Saturday, August 24, 2019

Fetal Heart Abnormalities Research Paper Example | Topics and Well Written Essays - 1000 words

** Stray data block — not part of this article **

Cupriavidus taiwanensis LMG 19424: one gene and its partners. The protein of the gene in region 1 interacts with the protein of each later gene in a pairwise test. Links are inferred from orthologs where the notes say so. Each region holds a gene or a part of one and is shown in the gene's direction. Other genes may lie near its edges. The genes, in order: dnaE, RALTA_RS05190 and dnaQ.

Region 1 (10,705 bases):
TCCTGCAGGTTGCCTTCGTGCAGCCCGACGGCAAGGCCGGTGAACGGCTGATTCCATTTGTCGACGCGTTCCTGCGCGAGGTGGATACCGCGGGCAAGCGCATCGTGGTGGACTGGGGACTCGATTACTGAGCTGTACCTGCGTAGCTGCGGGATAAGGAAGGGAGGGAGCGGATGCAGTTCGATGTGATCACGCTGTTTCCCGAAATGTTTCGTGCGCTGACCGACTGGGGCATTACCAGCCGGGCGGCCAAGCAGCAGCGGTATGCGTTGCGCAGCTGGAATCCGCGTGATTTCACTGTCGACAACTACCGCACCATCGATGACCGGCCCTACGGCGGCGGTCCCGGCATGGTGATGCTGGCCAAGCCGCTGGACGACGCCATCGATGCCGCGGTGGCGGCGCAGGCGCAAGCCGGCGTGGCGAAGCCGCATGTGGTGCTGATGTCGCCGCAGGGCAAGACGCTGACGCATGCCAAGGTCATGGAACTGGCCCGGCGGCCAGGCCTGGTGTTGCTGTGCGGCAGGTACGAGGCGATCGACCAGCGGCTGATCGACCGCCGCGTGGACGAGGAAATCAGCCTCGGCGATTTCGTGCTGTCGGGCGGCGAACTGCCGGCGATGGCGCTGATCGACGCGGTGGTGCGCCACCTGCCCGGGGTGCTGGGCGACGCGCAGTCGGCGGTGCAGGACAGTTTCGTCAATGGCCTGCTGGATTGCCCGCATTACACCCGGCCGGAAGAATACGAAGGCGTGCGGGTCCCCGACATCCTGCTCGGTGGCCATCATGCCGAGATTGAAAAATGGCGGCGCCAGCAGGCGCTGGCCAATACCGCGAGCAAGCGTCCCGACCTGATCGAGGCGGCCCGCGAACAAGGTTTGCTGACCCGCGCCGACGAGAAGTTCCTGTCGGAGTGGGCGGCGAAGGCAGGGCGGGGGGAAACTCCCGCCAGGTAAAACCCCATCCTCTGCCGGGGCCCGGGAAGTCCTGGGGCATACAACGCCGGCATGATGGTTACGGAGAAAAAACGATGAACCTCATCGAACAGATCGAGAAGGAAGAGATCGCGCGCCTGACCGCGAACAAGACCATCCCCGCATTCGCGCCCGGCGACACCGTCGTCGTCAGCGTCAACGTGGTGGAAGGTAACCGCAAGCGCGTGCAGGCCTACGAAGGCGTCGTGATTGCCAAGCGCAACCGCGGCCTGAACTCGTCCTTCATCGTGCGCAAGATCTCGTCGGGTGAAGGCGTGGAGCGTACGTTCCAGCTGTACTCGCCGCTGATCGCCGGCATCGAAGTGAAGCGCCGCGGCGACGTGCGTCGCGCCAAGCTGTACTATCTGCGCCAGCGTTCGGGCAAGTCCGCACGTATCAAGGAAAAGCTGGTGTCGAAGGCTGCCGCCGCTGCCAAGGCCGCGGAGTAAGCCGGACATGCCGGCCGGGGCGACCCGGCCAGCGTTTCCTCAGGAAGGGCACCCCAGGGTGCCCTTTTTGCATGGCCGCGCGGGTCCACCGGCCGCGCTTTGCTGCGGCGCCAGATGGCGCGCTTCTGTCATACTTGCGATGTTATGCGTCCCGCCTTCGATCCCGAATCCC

Fetal Heart Abnormalities - Research Paper Example Genetic predisposition is considered to be a key factor while maternal issues such as infection, diabetes, lupus and drugs trigger the onset. Ventricular and atrial septal defects and tetralogy of Fallot are the most common forms of congenital heart defect. Incidents of truncus arteriosus and transposition  are rare. Anatomy and the heart function Our heart has four chambers; two ventricles and two atriums and has two atrioventricular valves (mitral and tricuspid) to regulate the blood flow between ventricle and atrium. Right atrium and ventricle are filled with deoxygenated blood while left atrium and ventricle are filled with oxygenated blood received from the lungs. Deoxygenated blood collected by the main veins fills in to the right atrium and then to the right ventricle. Right ventricle pump blood to the lungs via pulmonary artery and oxygenated blood comes from the lungs through pulmonary vein fills in to the left atrium. Then it move down to the left ventricle. The ventricul ar wall contracts to increase the pressure enough to distribute blood throughout the body via aorta (Kumar, 2007). Septal heart defect –hole in the heart The mid heart wall, septum separates the left and right sides of the heart. Congenital septal heart defect is identified when unclosed gaps exist in the septum at birth. Any opening of the septum may cause mixing of oxygenated blood with deoxygenated blood resulting an oxygen deprivation to the body tissues. Atrial septal defect During the normal heart developement Interatrial Septum  which separates the left and right atriums is open throughout the fetal stage to avoid the lungs that are not functioning. The placenta supplies the oxygenated blood. But it supposed to be closed after birth when the pulmonary circulatory pressure is reduced. Some literature reported the prevalence of open atrial septum upto to 25%. However the symptoms are absent or not significant for most of the affected individuals and some will never be diagnosed. Place and the size of the opening determine the severity of the symptoms (Kumar, 2007). Common symptoms are blue color of the extremities or cyanosis, breathing difficulties, murmur or additional sound of the heart, growth retardation and difficulty of feeding. This can be diagnosed during fetal development by ultrasound scan. Echocardiography, auscultation and Electrocardiogram or ECG can be used to identify the defect after the birth. The defect can be corrected surgically and the decision of the surgical correction depends on the severity of the symptoms and size. Currently two correction methods are been practiced. The catheter correction is the less invasive method. During the catheter correction a small catheter is inserted in to a vein in the upper thigh under the anesthesia or sedation. The catheter carries a septal  occluder device which can be placed at the septal opening. Once the occluder device is positioned correctly the catheter is removed. The heart tiss ues start to grow around and on the device. This procedure is being practiced from early 90s and known to have less complications and minimum surgical mortality. However all the septal defects cannot be treated by catheter procedure and require a surgery (Squatting, 2002). Open heart surgery This is the most common corrective procedure practiced to correct Septal defect. None like catheter procedure

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